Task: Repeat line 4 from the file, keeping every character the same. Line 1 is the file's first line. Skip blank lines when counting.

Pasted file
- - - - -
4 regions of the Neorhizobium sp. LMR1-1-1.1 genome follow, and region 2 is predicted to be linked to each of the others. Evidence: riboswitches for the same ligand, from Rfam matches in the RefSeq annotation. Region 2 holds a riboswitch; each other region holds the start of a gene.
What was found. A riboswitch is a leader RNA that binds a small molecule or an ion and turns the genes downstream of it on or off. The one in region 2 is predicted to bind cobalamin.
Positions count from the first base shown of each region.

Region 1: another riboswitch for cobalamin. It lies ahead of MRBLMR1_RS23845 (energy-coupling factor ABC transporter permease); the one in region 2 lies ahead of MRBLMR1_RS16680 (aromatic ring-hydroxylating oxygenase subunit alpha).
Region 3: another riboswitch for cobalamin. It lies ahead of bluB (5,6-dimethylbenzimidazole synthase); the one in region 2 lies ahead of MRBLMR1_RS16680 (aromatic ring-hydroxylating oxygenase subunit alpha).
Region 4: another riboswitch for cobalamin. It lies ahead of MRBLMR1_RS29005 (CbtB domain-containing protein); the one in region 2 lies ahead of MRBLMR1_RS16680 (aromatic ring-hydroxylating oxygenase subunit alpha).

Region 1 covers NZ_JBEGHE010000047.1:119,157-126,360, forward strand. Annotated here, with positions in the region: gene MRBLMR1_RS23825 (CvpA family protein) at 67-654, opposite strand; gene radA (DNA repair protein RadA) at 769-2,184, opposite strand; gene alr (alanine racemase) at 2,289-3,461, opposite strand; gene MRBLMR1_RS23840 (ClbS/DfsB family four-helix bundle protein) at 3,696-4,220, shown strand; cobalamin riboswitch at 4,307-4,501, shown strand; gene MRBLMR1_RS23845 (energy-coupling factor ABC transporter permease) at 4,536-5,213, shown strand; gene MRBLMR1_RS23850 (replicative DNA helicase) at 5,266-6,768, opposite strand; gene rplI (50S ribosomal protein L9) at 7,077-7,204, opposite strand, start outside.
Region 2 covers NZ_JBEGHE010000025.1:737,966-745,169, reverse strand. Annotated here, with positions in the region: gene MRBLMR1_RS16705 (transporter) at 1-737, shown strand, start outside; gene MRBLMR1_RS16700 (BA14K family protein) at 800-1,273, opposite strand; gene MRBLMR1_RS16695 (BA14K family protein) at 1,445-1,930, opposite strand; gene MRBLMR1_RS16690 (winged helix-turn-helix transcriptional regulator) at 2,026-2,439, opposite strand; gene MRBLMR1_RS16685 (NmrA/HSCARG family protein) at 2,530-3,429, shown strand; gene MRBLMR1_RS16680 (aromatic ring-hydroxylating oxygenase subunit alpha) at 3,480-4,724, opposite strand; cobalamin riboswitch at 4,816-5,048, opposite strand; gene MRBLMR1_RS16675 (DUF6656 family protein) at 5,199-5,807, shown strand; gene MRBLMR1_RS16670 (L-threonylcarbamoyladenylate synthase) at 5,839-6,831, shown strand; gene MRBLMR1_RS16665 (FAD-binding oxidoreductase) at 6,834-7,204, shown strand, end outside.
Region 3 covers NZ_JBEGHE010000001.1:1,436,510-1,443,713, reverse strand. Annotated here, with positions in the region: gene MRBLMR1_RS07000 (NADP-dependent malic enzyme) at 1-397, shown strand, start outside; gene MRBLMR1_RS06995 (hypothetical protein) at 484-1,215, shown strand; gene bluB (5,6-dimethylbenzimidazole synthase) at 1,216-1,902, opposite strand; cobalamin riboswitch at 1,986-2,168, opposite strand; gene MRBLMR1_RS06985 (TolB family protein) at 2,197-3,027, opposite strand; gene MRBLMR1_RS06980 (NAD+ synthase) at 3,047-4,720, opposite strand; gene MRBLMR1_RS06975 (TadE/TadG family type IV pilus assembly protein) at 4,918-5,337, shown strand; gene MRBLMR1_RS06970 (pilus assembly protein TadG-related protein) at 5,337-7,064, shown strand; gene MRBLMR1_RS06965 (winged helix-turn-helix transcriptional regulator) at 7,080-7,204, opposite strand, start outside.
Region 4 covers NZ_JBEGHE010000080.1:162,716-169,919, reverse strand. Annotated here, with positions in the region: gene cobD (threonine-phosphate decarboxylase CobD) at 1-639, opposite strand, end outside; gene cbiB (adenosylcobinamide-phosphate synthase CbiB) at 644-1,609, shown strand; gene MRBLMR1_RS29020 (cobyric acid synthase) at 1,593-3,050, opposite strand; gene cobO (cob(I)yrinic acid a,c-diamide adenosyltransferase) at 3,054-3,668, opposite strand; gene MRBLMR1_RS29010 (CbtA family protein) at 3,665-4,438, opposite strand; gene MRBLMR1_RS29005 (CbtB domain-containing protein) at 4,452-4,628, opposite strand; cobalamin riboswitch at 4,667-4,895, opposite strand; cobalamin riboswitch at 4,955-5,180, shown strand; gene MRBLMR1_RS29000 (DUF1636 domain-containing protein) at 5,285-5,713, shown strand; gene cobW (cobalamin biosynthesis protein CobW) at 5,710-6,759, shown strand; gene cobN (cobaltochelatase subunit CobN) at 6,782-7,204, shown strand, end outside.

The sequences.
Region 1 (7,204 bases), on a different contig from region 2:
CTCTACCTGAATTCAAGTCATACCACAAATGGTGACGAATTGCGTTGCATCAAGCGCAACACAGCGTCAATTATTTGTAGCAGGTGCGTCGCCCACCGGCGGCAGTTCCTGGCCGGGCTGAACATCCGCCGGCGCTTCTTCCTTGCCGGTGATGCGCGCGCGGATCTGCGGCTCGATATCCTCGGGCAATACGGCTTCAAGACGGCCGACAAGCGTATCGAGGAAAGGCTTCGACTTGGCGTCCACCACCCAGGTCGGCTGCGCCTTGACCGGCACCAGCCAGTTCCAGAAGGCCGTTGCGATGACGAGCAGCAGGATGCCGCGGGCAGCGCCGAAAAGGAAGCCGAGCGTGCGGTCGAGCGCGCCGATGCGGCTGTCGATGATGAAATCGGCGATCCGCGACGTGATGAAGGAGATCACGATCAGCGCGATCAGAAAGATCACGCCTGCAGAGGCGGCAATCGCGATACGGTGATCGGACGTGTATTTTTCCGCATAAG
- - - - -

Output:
Region 1: another riboswitch for cobalamin. It lies ahead of MRBLMR1_RS23845 (energy-coupling factor ABC transporter permease); the one in region 2 lies ahead of MRBLMR1_RS16680 (aromatic ring-hydroxylating oxygenase subunit alpha).